Iran arrests official after youths dance at shopping centre concert
The head of the department of Islamic guidance in the Iranian city of Mashhad has been arrested after people danced at an event in a local shopping centre.
A video showed a crowd of men and women enjoying a performance by a singer.
Mixing between the genders and dancing in public are severely restricted under Iran's Islamic laws.
A judicial official said the shopping centre event, which was authorised by the Islamic guidance department, was an "offence against public decency".
Mashhad is the location of an important Shia shrine and is a stronghold of particularly hardline clerics.
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The video of the shopping centre event shows hundreds of men and women crowded onto several floors around an atrium, where a male pop singer is performing. As they watch, some clap and dance a little.
After the footage was shared online, hardliners in Mashhad expressed outrage and called for those who authorised the event to be held accountable.
On Thursday, the judiciary's news agency quoted deputy prosecutor Hassan Heydari as saying the head of the Islamic guidance department in Mashhad had been arrested for "undermining public decency and disrespecting the laws".
Mr Heydari told Fars news agency that the video had "created a wave of unhappiness among our citizens" and that prosecutors would "take action against all those involved".
A spokesman for the shopping centre, Mohsen Afshar, told Isna news agency that it had been holding similar events every month and that the singer had official permits allowing her to perform.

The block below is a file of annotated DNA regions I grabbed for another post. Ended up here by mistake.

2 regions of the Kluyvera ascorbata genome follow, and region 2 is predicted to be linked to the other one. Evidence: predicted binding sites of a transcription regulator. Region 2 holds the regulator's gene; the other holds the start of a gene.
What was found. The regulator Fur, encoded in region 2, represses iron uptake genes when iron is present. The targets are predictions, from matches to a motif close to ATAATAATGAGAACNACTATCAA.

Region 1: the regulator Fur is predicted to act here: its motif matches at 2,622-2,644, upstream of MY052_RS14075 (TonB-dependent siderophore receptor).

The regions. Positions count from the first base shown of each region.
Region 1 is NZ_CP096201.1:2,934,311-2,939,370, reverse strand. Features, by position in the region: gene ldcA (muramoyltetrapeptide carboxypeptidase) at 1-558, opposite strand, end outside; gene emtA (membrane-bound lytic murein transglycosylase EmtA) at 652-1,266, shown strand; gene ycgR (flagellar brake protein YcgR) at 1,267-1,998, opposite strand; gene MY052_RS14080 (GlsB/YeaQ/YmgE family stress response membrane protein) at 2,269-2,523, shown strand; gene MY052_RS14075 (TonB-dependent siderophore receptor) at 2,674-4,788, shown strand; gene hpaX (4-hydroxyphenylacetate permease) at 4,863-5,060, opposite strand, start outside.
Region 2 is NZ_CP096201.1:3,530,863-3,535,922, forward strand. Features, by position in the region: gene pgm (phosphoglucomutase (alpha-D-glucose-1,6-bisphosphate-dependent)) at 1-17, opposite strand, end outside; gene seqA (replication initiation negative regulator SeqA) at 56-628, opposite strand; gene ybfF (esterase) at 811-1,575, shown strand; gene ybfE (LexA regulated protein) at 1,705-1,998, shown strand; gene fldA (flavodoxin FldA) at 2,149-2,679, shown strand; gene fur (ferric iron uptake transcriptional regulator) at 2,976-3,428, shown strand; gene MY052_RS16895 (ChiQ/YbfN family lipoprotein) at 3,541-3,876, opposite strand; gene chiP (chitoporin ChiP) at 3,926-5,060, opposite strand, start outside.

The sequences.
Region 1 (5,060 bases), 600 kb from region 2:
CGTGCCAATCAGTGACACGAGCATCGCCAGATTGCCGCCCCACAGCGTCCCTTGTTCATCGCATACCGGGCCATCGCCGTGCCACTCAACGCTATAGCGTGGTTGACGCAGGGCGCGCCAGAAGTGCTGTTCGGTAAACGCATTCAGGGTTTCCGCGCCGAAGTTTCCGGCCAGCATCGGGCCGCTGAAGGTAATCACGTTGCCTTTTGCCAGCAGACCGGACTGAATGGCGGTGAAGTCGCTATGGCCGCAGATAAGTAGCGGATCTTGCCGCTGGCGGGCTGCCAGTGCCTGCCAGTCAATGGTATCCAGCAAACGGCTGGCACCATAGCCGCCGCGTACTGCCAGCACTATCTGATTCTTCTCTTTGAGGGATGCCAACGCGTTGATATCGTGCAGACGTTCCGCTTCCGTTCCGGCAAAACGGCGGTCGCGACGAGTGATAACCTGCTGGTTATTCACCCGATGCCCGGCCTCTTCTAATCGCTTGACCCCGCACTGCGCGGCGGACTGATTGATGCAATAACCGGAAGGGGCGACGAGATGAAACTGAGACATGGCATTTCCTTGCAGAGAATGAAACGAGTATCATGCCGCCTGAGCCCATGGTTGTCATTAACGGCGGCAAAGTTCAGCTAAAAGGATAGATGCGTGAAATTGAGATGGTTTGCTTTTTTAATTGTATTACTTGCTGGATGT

In March, the reformist mayor of Tehran, Mohammad Ali Najafi, submitted his resignation after hardliners criticised him for attending a school performance for International Women's Day in which young girls danced.
Mr Najafi's resignation was initially rejected by Tehran city council. But last week he resubmitted his resignation, citing ill health, and the council accepted it.
In a separate development on Thursday, the interior minister ordered an investigation after a video emerged allegedly showing a young woman being mistreated by a female morality police officer, who accused her of not covering her hair sufficiently at a Tehran park.
Vice-President for Women and Family Affairs Masoumeh Ebtekar said the police's behaviour towards the woman was "unjustified". "Such harsh and irreligious behaviours are below the dignity of any human being," she tweeted.
Under Iranian law, women can be arrested for failing to cover their hair in public. Dozens of women have been detained in recent months for protesting against the law by removing their headscarves,